May I ask you another question? Have you ever fed the pigs? Now, this is Tennessee. A lot of us probably have slopped the hogs. If you don't know what that means, bless your heart. You think bacon comes from the grocery store? Well, in Luke 15, Jesus is telling a parable. I suspect you know it. It's the parable of an arrogant young man, a young man who demanded his inheritance. And his father inexplicably gave it to him, and the young man left and went far enough away that he wasn't under any authority or influence from home, and he spent everything that had been entrusted to him in ungodly ways. Just in indulgent living, carnality. You know, you can be a person of covenant and be carnal and indulgent and frivolous and forfeit a great deal.

Now, that's exactly what this young man did. We get to the end of the story. Some of you will remember. It's Luke 15, and verse 17. He says, "When he came to his senses, he said, 'How many of my father's hired men have food to spare, and here I am starving to death!' So he got up and went to his father. But while he was still a long way off, his father saw him and was filled with compassion for him; and he ran to his son, and he threw his arms around him and he kissed him". The young man didn't come to his senses when he took the first step over the line. He didn't come to his senses when he took the second or the third step. He didn't even come to his senses when his resources began to diminish.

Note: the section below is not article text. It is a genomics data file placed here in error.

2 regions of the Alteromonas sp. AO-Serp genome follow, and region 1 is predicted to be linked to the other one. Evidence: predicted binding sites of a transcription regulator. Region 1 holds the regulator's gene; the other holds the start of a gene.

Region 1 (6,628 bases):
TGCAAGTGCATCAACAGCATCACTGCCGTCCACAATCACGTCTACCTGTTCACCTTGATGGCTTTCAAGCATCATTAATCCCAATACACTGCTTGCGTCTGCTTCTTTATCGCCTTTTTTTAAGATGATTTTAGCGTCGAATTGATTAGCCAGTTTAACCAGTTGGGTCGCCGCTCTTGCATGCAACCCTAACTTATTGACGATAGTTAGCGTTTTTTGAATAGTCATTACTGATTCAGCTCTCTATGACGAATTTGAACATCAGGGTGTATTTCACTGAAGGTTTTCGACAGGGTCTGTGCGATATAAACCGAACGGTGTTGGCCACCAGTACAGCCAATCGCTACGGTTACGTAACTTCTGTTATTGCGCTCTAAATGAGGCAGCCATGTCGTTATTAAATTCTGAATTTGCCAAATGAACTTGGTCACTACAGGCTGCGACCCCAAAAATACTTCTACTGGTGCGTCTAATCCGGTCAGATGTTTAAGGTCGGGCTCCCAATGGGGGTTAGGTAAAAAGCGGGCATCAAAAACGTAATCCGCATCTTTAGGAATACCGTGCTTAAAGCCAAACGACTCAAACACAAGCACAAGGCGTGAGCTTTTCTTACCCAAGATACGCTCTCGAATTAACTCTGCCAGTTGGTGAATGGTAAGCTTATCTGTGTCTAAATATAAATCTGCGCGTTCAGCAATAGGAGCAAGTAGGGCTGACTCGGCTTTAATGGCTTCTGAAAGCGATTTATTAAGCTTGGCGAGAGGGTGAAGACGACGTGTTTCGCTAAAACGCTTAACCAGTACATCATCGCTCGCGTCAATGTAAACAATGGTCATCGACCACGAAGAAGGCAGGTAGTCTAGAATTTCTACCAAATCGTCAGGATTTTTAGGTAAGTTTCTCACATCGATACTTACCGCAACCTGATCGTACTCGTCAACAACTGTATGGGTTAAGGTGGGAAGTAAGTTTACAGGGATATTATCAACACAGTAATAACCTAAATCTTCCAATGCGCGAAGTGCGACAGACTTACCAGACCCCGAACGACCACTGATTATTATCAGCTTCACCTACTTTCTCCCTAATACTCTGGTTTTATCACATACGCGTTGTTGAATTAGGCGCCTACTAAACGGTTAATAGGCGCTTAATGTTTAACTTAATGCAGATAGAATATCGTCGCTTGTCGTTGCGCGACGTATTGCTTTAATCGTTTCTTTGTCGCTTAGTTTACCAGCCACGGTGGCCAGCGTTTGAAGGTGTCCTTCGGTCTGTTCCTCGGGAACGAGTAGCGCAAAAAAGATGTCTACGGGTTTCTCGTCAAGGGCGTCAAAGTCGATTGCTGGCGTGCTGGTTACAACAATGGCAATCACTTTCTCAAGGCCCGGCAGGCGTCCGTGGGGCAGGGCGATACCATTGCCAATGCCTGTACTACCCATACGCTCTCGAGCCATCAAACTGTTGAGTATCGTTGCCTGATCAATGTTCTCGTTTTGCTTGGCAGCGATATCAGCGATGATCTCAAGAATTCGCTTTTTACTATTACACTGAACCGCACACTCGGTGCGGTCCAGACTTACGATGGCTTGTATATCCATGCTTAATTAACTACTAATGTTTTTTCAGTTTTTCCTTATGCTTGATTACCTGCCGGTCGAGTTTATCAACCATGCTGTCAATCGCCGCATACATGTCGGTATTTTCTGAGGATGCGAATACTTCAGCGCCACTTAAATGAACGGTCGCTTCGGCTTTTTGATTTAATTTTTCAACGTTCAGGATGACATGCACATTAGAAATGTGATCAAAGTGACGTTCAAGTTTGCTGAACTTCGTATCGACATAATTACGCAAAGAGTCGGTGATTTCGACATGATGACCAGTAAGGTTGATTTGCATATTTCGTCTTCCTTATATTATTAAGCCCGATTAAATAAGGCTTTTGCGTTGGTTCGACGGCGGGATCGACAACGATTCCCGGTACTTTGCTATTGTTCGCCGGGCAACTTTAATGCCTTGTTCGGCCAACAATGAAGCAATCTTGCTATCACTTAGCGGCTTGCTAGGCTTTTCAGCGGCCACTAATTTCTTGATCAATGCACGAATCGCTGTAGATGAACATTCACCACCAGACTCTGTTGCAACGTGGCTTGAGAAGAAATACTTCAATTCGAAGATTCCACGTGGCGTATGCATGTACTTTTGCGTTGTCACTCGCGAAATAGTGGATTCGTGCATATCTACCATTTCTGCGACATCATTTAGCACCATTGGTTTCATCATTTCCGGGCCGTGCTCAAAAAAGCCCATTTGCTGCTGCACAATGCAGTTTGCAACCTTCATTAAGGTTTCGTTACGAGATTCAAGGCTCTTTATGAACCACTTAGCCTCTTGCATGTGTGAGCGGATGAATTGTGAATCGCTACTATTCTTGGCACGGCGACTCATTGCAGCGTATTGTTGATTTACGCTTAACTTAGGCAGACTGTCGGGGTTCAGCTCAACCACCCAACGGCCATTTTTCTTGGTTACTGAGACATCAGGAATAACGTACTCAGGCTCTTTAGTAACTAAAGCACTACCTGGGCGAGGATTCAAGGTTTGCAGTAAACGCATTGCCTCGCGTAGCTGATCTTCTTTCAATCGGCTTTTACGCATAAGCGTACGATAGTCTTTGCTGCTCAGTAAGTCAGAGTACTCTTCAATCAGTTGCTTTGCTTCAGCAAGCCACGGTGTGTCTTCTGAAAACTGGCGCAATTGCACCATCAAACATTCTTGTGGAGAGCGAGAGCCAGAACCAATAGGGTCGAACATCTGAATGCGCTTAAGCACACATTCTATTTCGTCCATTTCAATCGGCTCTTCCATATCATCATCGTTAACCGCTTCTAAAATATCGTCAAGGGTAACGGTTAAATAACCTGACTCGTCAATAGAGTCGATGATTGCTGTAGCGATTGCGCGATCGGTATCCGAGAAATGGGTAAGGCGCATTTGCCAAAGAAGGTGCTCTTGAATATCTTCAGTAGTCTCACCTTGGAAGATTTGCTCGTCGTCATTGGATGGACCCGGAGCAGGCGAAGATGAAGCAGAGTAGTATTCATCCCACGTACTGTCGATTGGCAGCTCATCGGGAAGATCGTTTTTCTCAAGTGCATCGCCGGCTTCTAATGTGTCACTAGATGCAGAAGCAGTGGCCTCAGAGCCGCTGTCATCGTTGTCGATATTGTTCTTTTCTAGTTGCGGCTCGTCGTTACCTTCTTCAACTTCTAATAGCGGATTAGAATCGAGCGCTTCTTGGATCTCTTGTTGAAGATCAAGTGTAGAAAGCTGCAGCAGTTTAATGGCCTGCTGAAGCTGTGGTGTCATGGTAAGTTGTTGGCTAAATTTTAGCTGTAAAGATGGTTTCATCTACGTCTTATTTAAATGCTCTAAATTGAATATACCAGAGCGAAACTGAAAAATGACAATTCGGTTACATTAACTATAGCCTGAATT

He didn't even wake up when the first friend began to withdraw because he couldn't afford to support them in the lifestyle that which they had grown accustomed. He didn't even come to his senses when he was flat broke. He still didn't wake up when he had to go look for work at the hands of a Gentile. About the lowest possible job a young Jewish man could have would be to feed the pigs. He had to be at the very end of his resources and out of all the relationships that he thought were so important to his wellbeing and be in the most humiliating position he could be in. Then Luke simply makes this statement, "Well, he came to his senses".